Controversial political body The Pirate Party has won a seat in the European parliament after capitalising on the pro-Pirate Bay movement in homeland Sweden.
The official website of the party, which has no official affiliation with the headline-grabbing BitTorrent site Pirate Bay, states that it “wants to fundamentally reform copyright law, get rid of the patent system, and ensure that citizens' rights to privacy are respected”.
The Times reports that it secured one of Sweden’s 18 European Parliament seats after grabbing 7.4 per cent of country’s vote. The party’s membership rocketed following the media coverage of the Pirate Bay trial, with swelling numbers overnight transforming it into Sweden’s third biggest political party.
“They have been very lucky because the Pirate Bay verdict came at the same time as the start of the election campaign, but I think the Pirate Party had the potential to grow anyway,” Gothenburg University’s political scientist Ulf Bjereld stated.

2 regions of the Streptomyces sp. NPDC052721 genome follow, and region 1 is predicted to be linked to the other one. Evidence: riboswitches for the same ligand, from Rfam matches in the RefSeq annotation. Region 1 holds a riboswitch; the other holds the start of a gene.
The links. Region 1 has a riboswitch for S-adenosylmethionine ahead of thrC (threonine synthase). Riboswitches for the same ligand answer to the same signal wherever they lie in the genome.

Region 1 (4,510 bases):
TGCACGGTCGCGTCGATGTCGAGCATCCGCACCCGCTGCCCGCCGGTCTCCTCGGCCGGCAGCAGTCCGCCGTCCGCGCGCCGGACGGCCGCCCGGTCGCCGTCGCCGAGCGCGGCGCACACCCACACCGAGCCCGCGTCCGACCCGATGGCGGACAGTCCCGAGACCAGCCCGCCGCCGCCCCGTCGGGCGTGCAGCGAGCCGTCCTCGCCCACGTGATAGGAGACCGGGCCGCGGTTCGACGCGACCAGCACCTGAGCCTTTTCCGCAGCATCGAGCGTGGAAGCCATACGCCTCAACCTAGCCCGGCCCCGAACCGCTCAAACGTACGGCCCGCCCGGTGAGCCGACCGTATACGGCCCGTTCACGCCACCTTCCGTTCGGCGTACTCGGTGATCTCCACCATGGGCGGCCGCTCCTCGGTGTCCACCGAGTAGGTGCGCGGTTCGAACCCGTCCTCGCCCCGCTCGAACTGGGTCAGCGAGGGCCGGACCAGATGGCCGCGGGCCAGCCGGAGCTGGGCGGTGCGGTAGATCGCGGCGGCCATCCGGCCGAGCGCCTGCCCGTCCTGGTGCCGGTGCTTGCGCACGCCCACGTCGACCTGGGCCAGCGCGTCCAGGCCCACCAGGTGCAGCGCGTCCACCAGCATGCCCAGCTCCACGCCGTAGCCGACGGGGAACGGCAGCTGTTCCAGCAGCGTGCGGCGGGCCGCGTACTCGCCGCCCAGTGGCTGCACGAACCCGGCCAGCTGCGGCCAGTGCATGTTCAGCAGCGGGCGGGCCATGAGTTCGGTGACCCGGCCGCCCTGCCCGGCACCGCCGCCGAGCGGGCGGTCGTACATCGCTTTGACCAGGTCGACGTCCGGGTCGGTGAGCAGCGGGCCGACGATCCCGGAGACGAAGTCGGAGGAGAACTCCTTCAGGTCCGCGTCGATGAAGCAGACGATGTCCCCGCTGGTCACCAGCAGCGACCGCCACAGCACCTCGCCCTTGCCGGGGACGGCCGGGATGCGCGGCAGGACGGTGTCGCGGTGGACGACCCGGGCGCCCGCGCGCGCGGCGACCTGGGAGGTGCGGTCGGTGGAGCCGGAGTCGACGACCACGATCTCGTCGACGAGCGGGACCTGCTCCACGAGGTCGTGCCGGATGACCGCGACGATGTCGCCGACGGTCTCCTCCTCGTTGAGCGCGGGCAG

“The Pirate Party has taken advantage of a new cleavage in Swedish politics, about civil liberties, about who should have the right to decide over knowledge, and that’s not a left-right cleavage. The traditional parties have been sleeping, they have underestimated the political potential in these issues.”
In the country’s last general election in 2006 the Pirate Party secured just 0.6 per cent of the general vote.